Colliding Interests Shape Our Mini-ITX Effort
System Builder Marathon, Q2 2013: The Articles
Here are links to each of the four articles in this quarter’s System Builder Marathon (we’ll update them as each story is published). And remember, these systems are all being given away at the end of the marathon.
To enter the giveaway, please fill out this SurveyGizmo form, and be sure to read the complete rules before entering!
At the very heart of our System Builder Marathon series, the embers of competition glow hotly. Each builder has an obligation to squeeze the most performance possible from his budget, or else be prepared to defend his alternate path.
But staff and readers alike also hold our builds to various other standards. Thomas' high-end rig undergoes the most scrutiny. It's expected to not only perform exceptionally well, but to also look and feel the part. Don’s enthusiast-oriented PC gets away with more sacrifices, and its lower price might even justify somewhat flat performance right out of the box. However, it still has to be tweaking-friendly and put up big numbers when it gets overclocked. As for my budget-oriented build, I try to earn that gaming PC moniker first and foremost, rather than trying to compete across the productivity-oriented apps that push my less expensive hardware around.
Last quarter, we upped the stakes in our first System Builder Marathon of 2013, by pursuing the most performance possible from three tightly-grouped budgets: $600, $800, and $1000. In essence, we were looking to identify the sweet spot where bang-for-the-buck value is maximized. Surprisingly, the early favorite and reigning champion, Don's mid-priced enthusiast PC, wound up in last place overall, despite winning the hearts of gamers with an unlocked Core i5-3570K processor and powerful Tahiti LE-based Radeon HD 7870 graphics card. On the other hand, my $600 gaming PC successfully captured the overall gold medal once I overclocked it.
But keeping the mainstream Radeon HD 7850 graphics card from the previous two $500 efforts was a disappointment to many, who expected a more generous $600 budget to pack more graphics muscle.
Convinced that a Core i5-3350P a Radeon HD 7850 was a winning combo for overall value, this round I justified shifting funds from the CPU to graphics to see how much better a more focused $600 machine might game. At the same time, we'd also figure out how much performance we'd lose in threaded content creation and productivity apps.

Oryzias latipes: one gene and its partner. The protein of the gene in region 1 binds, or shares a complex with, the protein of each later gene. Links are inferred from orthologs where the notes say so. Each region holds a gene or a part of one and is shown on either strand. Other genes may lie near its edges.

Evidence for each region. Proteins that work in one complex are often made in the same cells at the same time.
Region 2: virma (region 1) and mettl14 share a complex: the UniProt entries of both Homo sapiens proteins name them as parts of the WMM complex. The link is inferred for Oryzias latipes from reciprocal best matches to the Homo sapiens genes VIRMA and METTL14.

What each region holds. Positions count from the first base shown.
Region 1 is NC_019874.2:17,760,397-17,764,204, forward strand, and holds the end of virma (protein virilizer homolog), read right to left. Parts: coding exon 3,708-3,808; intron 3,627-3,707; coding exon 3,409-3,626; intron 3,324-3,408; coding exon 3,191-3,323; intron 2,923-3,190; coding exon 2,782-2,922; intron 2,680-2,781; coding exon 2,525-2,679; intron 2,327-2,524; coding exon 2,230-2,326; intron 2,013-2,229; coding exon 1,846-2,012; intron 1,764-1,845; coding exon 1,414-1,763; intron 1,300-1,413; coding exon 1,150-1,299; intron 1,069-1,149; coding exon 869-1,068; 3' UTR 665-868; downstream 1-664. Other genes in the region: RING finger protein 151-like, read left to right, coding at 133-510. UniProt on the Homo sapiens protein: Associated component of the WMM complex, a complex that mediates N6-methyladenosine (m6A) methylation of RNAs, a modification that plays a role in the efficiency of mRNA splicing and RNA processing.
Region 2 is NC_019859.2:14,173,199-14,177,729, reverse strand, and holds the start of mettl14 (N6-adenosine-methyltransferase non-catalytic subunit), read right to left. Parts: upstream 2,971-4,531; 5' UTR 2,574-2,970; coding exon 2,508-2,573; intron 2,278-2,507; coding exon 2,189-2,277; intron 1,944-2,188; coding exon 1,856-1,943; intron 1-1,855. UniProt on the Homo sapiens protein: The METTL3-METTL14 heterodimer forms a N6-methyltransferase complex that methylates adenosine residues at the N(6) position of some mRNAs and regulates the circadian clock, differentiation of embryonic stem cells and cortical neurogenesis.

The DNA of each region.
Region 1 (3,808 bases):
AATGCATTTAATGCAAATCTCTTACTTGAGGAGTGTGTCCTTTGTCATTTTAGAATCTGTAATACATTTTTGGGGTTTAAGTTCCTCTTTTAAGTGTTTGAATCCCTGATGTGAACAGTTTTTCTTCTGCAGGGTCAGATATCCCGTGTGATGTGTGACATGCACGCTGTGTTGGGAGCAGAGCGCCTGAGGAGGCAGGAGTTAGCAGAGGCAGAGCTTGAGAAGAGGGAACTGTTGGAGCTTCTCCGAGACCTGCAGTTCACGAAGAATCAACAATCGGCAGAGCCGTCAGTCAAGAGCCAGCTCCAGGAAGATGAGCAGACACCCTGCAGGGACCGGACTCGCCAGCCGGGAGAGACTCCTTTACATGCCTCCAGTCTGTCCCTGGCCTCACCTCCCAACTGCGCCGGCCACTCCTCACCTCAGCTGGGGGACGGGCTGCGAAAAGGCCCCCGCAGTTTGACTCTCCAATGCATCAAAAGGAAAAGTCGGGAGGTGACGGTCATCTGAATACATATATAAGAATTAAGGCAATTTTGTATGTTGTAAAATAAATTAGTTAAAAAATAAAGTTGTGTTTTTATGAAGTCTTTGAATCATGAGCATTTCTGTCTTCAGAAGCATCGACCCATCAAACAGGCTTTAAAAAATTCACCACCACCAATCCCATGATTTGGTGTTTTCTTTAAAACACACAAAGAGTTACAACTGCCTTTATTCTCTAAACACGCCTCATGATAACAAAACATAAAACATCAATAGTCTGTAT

Thoughts of pairing AMD’s FX-6300 with the biggest and baddest GPU I could afford ended when the crew started talking about mini-ITX configurations. As a personal fan of small form factor systems, I was immediately on-board. But I also expressed my concern about the premiums on small parts, along with a desire to make optical drives optional. Some of the most attractive cases, such as Fractal Design's Node 304, don't even include an external drive bay, while many smaller enclosures require a pricier slim drive.
As I waited for the team's input, I priced out a mini-ITX gaming box with a Core i3-3220 and the least-expensive 7-series motherboard, GeForce GTX 660, and 4 GB kit I could find. I would have loved to go even smaller, but I just couldn't deny that Cooler Master's $40 Elite 120 chassis met our value expectations best, while allowing enough left over for a 430 W modular power supply. The build rounded up to exactly $600, shedding the optical drive many folks consider optional anyway.
The talks evolved, though, and in the end we settled on $650, $1300, and $2600 as our final budgets. With an extra $50 burning a hole in my pocket, I was torn between conflicting interests. How would we judge what makes the best mini-ITX gaming box? Should I stay true to the roots of our SBM and augment performance, or build something a little more in tune with what I'd personally want to own? The ultimate small form factor box would either be hidden or attractive enough for my family room. Of course I'd still want it to deliver a solid 1920x1080 gaming experience. I could now shrink down to a SilverStone Sugo SG05 with its 450 W SFX power supply, and use the leftover budget to double my system memory. Or, some folks might add back the optical drive. But I knew that neither route would bolster performance.
|$650 Gaming PC System Components|
|CPU||Intel Core i3-3220||$130|
|CPU Cooler||Intel boxed heatsink/fan||-|
|RAM||Crucial Ballistix Tactical Tracer 4 GB (2 x 2 GB) DDR3-1600 BLT2KIT2G3D1608DT2TXRG||$33|
|Graphics||PowerColor PCS+ AX7870 Myst Radeon HD 7870 2 GB||$250|
|Hard Drive||Western Digital WD Blue WD5000AAKX 500 GB||$60|
|Case||Cooler Master Elite 120 Mini-ITX Tower||$40|
|Power||Corsair Builder Series CX500 500 W ATX12V v2.3||$50|
A $10 price increase on the GTX 660, coupled with the least-expensive 8 GB memory kit disappearing, narrowed my upgrade options to a Pitcairn- or Tahiti LE-based Radeon HD 7870 card. The former would run cooler, consume less power, and leave enough left over for a Rosewill Capstone 80 PLUS Gold modular power supply.
In the end, staying true to the SBM at this budget meant a performance-oriented build. And, in this competition, I still hoped to game right up there with the big boys. Knowing that my machine would have to benchmark at 4800x900 across three screens, it was obvious that a Tahiti-based Radeon HD 7870 gave me the best bang within my price range. From there, the choice was simple. Only one model was in stock and the lack of a bundled power adapter forced me away from the module power supply in favor of a more potent unit.